Construction site
Patrick Ishmael

Good policy doesn't have to be complicated. That's the lesson we should take from the way Michigan legislators took on their prevailing wage (sometimes called a "public construction minimum wage") law. Here in Missouri, some action was taken in the 2018 legislative session to lightly modify Missouri's version of it. But last week in Michigan, they showed us how it should be done, achieving an important victory for good governance and free markets by simply repealing the state's prevailing wage law

With the legislative initiative process Gov. Rick Snyder, who supports the prevailing wage law, does not have to sign the measure. Instead, by meeting a signature threshold and being approved by both chambers, it becomes law immediately.
Rep. Lee Chatfield, R-Levering, said the measure eliminates a carve-out.
"The success of the United States of America was not made by a government mandate of a prevailing wage. The success of our state did not occur because we had a government mandate and a government carve-out," he said.

Prevailing wage laws force taxpayers to spend more than they should have to on construction labor for public projects. In fact, the research on prevailing wage laws suggests they significantly inflate the cost of public construction projects. At best, the consequence is an inefficient use of taxpayer money. But in some cases, the increased cost is prohibitive, meaning that a potentially beneficial project never even gets started. That could mean putting needed improvements to public services, including schools, on an indefinite pause while additional funds are sought out. Creating special advantages or, as the Michigan legislator put it, "carve-outs," for particular industries doesn't just hurt taxpayers in the short term. It also causes long-term, compounding damage as services that might be necessary today are put off.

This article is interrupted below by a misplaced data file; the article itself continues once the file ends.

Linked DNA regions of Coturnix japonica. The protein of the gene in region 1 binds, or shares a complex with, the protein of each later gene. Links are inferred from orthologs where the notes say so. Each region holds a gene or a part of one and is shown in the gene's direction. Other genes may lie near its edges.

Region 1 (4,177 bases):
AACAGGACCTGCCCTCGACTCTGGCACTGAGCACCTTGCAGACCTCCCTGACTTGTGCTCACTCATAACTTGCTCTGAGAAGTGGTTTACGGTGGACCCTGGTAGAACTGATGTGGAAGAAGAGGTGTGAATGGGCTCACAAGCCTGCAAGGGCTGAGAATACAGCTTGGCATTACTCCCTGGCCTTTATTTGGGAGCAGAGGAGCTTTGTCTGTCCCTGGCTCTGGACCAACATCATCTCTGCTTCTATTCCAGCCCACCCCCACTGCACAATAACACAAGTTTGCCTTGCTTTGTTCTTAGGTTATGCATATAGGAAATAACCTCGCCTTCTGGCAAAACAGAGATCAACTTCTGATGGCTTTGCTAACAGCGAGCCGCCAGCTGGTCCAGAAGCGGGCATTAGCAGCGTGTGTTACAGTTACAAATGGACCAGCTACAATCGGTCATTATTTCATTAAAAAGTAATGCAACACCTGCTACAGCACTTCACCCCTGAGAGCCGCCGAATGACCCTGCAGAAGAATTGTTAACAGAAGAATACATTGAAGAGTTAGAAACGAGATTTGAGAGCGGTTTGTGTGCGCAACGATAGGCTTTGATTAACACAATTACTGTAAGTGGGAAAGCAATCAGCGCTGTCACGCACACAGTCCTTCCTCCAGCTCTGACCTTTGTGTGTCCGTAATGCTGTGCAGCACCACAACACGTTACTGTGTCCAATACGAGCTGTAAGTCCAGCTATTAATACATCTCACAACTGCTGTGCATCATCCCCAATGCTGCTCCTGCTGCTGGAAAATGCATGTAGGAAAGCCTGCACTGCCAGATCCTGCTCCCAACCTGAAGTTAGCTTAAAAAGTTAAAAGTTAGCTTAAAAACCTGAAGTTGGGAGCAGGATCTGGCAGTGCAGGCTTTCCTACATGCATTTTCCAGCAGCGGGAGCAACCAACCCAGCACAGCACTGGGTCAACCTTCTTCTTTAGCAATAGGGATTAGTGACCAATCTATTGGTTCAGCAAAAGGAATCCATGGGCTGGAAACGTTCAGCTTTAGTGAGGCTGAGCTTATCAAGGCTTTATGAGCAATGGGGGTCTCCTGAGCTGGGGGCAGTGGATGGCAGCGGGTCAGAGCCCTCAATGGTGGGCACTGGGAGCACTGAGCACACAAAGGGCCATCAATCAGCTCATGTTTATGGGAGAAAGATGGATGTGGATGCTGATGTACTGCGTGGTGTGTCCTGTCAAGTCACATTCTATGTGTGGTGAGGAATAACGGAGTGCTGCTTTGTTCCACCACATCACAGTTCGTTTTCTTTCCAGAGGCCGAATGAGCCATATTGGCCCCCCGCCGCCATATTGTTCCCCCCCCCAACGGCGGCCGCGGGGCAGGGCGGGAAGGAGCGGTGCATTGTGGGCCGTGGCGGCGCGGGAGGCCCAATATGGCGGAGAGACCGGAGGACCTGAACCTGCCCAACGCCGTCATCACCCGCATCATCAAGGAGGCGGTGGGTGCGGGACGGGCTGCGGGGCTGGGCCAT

It was disappointing that in an otherwise successful session, the legislature failed to repeal Missouri's prevailing wage. As I've said before, reconstituting how the wage is conjured is not the same thing as repeal, and yet that is mostly what the legislature passed in 2018. It is true that HB1729 may provide some relief to local governments by exempting projects below $75,000 from the prevailing wage, but that strikes me more as a way of preserving a bad system by reducing the number of communities damaged by it. Rather than being trimmed, the prevailing wage needs to be pulled out of the law, root and stem.

If Michigan (!) can do it, Missouri can, too. I hope repeal will be on the docket in 2019.


About the Author

Patrick Ishmael
Director of Government Accountability

Patrick Ishmael is the director of government accountability at the Show-Me Institute.